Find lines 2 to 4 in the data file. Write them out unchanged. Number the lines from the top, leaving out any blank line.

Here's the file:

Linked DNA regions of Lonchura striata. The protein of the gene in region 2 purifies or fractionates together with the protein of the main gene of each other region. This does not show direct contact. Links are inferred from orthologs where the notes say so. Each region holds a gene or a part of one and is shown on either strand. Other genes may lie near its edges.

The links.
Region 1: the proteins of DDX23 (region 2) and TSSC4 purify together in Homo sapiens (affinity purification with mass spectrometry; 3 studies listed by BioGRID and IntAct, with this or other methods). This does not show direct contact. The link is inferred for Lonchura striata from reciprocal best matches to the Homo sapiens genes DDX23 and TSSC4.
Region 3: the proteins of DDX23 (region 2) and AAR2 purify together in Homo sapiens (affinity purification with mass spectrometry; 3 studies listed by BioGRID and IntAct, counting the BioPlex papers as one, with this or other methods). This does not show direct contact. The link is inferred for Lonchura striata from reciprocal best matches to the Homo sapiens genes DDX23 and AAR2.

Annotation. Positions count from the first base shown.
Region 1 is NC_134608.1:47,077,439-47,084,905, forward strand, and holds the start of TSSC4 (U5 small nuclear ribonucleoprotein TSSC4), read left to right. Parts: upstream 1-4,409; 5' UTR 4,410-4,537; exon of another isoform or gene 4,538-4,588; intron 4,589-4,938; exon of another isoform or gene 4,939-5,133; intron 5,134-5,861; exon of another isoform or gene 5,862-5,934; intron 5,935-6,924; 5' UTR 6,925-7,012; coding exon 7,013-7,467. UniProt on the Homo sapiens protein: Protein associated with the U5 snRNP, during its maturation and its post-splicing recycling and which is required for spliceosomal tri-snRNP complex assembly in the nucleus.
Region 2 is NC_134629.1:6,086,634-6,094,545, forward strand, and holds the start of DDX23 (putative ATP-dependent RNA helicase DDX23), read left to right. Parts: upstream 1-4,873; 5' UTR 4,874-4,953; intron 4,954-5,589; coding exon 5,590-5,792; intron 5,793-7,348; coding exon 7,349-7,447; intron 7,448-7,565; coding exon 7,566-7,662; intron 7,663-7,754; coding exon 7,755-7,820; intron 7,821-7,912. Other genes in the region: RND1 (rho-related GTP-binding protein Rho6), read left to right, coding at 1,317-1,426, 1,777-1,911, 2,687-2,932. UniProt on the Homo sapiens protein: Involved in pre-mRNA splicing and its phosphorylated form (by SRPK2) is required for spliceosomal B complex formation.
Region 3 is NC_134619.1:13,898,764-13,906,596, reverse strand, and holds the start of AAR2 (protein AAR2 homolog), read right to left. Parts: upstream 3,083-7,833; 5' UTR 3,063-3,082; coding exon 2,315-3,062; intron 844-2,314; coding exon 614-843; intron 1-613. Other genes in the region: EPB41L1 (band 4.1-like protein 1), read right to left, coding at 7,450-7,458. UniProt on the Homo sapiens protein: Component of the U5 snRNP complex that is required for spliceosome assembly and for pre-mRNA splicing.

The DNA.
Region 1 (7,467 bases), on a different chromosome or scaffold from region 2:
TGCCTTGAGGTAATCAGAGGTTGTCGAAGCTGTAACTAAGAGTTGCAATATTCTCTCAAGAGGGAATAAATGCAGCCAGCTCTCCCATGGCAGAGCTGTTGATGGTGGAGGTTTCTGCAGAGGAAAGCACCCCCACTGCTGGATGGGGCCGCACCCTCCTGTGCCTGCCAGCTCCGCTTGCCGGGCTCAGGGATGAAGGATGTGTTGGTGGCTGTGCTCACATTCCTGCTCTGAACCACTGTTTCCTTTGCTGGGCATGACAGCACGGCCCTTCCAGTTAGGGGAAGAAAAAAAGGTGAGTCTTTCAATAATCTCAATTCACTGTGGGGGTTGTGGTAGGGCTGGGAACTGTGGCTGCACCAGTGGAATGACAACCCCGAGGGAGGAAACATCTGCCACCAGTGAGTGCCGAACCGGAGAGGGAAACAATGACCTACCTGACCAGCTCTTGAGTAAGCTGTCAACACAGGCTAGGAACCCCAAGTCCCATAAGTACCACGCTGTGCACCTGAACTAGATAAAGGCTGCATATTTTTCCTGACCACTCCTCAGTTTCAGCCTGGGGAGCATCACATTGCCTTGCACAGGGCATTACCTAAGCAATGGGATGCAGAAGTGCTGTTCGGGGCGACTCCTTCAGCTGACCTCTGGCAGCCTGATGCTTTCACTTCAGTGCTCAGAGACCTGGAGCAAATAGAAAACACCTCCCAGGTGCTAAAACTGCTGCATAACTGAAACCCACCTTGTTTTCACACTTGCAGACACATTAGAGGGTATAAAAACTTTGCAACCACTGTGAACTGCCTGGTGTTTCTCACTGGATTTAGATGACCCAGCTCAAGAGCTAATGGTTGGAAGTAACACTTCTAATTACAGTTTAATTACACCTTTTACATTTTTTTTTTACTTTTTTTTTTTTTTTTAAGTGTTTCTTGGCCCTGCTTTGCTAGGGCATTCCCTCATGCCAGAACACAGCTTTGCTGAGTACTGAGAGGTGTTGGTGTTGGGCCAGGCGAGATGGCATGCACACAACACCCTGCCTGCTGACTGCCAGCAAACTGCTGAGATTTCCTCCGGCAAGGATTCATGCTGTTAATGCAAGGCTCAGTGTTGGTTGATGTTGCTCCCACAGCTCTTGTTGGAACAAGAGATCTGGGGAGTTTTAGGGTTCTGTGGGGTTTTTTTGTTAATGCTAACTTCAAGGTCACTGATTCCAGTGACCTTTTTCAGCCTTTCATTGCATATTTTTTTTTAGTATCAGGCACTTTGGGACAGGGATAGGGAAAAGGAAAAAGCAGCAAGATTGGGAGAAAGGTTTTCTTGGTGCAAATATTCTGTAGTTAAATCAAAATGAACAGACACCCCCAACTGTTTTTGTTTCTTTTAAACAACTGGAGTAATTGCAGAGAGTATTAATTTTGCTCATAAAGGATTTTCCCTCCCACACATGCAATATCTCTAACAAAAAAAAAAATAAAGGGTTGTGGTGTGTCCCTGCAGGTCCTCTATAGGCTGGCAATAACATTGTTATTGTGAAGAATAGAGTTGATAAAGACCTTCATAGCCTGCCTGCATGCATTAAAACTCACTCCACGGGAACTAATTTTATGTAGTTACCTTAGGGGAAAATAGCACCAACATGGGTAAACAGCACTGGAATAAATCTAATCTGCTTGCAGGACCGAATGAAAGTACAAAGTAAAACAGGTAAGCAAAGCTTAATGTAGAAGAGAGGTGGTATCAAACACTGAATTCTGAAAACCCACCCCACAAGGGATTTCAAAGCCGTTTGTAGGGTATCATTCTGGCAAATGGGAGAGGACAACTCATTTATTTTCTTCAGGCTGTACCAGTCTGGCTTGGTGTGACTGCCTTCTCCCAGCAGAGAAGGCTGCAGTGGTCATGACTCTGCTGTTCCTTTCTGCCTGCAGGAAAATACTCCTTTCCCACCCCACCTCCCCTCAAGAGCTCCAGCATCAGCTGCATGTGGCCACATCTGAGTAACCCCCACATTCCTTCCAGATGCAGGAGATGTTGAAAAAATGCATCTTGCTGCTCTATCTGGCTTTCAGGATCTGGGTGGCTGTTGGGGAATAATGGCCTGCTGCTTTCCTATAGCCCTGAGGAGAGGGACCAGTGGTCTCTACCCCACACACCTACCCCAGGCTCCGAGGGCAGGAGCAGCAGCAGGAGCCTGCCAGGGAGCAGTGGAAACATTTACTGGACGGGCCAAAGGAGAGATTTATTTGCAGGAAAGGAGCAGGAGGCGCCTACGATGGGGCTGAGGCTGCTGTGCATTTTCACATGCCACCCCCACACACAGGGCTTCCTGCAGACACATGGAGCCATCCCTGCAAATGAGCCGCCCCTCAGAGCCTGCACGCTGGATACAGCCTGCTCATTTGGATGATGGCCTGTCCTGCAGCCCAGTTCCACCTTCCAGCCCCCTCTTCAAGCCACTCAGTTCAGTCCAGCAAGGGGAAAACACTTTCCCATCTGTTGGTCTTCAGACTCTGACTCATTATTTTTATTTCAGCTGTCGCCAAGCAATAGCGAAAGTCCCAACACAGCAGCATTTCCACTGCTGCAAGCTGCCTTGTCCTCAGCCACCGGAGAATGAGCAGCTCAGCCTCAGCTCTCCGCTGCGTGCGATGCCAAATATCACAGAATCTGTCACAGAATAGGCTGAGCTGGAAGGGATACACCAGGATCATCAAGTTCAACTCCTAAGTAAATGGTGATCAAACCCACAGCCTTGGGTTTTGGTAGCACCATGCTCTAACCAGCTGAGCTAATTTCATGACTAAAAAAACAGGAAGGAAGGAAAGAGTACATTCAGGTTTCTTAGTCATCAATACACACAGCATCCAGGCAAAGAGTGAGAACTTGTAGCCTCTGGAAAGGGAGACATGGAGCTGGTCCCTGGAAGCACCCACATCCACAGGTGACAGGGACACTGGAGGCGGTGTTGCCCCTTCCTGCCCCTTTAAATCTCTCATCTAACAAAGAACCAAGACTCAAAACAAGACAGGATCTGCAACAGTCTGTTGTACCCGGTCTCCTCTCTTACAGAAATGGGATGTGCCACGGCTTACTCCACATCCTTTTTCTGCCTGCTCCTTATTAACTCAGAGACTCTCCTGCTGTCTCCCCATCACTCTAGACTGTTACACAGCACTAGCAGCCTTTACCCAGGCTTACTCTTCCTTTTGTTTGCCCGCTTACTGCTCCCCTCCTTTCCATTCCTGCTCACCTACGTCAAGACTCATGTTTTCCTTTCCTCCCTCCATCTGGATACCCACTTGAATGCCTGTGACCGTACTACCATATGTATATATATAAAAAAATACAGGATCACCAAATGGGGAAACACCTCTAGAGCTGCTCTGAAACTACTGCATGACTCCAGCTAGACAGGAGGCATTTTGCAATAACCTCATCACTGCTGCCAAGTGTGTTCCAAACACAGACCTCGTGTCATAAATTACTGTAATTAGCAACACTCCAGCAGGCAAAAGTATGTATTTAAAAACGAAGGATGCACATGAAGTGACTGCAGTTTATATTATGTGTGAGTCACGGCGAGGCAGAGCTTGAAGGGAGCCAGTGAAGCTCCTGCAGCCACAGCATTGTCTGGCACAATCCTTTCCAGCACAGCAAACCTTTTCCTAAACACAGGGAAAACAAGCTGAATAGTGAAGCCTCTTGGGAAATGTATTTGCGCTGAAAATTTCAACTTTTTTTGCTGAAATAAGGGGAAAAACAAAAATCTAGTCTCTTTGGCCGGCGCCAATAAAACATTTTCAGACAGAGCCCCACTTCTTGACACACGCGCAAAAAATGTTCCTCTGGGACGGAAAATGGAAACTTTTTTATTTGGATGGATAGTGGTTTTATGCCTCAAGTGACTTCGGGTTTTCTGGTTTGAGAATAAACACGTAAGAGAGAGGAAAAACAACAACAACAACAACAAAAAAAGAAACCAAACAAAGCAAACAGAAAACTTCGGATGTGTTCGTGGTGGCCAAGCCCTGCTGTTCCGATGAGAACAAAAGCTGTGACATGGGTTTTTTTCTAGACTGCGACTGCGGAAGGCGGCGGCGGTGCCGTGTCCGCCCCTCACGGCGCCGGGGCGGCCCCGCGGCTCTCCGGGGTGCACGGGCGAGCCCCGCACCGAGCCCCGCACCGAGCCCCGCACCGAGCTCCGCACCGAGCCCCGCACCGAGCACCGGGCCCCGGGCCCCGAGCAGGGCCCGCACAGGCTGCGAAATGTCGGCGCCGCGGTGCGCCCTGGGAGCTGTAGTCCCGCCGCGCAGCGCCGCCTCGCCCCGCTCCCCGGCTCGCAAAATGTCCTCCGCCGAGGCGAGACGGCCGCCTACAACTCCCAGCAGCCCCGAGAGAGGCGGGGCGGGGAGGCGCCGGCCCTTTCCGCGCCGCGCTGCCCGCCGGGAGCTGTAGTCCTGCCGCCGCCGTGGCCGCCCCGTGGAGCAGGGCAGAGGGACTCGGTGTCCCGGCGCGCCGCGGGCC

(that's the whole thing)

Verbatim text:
The links.
Region 1: the proteins of DDX23 (region 2) and TSSC4 purify together in Homo sapiens (affinity purification with mass spectrometry; 3 studies listed by BioGRID and IntAct, with this or other methods). This does not show direct contact. The link is inferred for Lonchura striata from reciprocal best matches to the Homo sapiens genes DDX23 and TSSC4.
Region 3: the proteins of DDX23 (region 2) and AAR2 purify together in Homo sapiens (affinity purification with mass spectrometry; 3 studies listed by BioGRID and IntAct, counting the BioPlex papers as one, with this or other methods). This does not show direct contact. The link is inferred for Lonchura striata from reciprocal best matches to the Homo sapiens genes DDX23 and AAR2.